Expert Answers from Hearing Healthcare Providers

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What's the difference between an audiologist and a hearing instrument specialist?

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Samina Khan, MA

Hearing Healthcare Provider in Westborough

23 May 2016 - 24580 Views

One key difference between an audiologist and a “hearing aid specialist” is the minimum amount of education required. Audiologists must currently earn a professional degree (theDoctor of Audiology, or Au.D.) which typically involves 4 years of academic and clinical training in audiology, following a traditional 4-year bachelor’s degree. By contrast, very few educational requirements need to be met (they vary by state) before a non-audiologist can sell hearing aids; in fact, in many states, the minimum requirement is a high school diploma, passing a... Read more

I am looking to get hearing aids for my grandmother, but I was wondering, are there any traveling audiologists that will come to her? Or does she need to go to a audiologist’s office with a sound proof booth?

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Matthew Pearson

Hearing Aid Audiologist in London

14 October 2016 - 1461 Views

A good audiologist testing at home should check the level of sound with a sound meter to see if the levels are appropriate. He or she should then either test with insert earphones which when properly inserted provide a good level of noise reduction or with headphones with audiocups which I use for home visits. Doing this should ensure a similar result in either environment. A potential advantage of testing at home is that on a subsequent fitting appointment any TV streaming device can be set up for the patient. In additions any phones that stream... Read more

What are best practices in audiology?

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Cynthia Compton-Conley, PhD

Hearing Healthcare Provider

28 April 2016 - 1221 Views

Best practices are a set of professional procedures that are accepted or prescribed as being correct or most effective for the diagnosis and treatment of hearing aid balance disorders.  They are determined following years of clnical and laboratory research.  For example, the American Academy of Audiology lists standards and guidlines here.  Best practices for the audiological management of adult hearing loss can be found here.   Finally, a consumer oriented article on best practices can be found here.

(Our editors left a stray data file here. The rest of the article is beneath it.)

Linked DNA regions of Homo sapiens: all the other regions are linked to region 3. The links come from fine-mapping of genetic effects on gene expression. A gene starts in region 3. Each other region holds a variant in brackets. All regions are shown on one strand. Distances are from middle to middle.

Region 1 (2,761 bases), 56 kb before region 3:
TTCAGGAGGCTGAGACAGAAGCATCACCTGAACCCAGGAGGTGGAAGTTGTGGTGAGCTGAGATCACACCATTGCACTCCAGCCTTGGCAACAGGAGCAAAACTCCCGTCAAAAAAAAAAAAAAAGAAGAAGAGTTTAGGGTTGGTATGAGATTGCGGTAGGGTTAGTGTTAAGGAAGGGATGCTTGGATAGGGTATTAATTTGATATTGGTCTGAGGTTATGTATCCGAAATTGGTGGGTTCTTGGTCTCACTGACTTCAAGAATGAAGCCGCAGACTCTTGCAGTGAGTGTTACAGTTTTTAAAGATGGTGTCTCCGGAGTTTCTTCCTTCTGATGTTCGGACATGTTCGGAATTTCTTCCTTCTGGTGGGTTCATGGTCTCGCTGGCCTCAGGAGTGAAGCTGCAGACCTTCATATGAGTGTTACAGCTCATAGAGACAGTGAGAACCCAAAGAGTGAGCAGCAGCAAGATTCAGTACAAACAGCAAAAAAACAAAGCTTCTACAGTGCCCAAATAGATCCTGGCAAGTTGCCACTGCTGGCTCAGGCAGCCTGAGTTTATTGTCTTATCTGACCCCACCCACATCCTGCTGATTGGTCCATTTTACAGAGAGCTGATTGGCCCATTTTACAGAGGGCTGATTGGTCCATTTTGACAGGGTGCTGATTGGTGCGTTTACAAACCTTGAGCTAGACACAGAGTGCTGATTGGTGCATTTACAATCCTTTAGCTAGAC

Who fits hearing aids?

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Kathryn Trolenberg, AuD

Doctor of Audiology in Fredericksburg

23 April 2016 - 1180 Views

Hearing aids are fit by licensed professionals, usually audiologists or hearing instrument specialists. An audiologist has typically completed 6-8 years of higher education and holds a Masters or Doctoral degree in Audiology. A hearing instrument specialist has typically completed licensure requirements as defined by the state in which they practice. Licensure requirements vary state to state and some states require audiologists have a dispensing license in addition to their audiology license, while other states include dispensing under their... Read more

How important is having my hearing aids fit in person versus buying over the internet?

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Megan Carter, AuD

Audiologist in Wenatchee

10 August 2017 - 688 Views

It is extremely important to have hearing aids fit in person versus buying over the internet! Hearing aids are custom fit for your ear and for your hearing. When a hearing aid is purchased from the manufacturer, it comes as a blank computer chip. The person fitting the hearing aid takes into account the size and shape of your ear canal as well as the slope and degree of your hearing loss to fit the hearing aid to each ear. There are also verification measures that allow the person fitting the hearing aid to verify the output of the hearing aid is set... Read more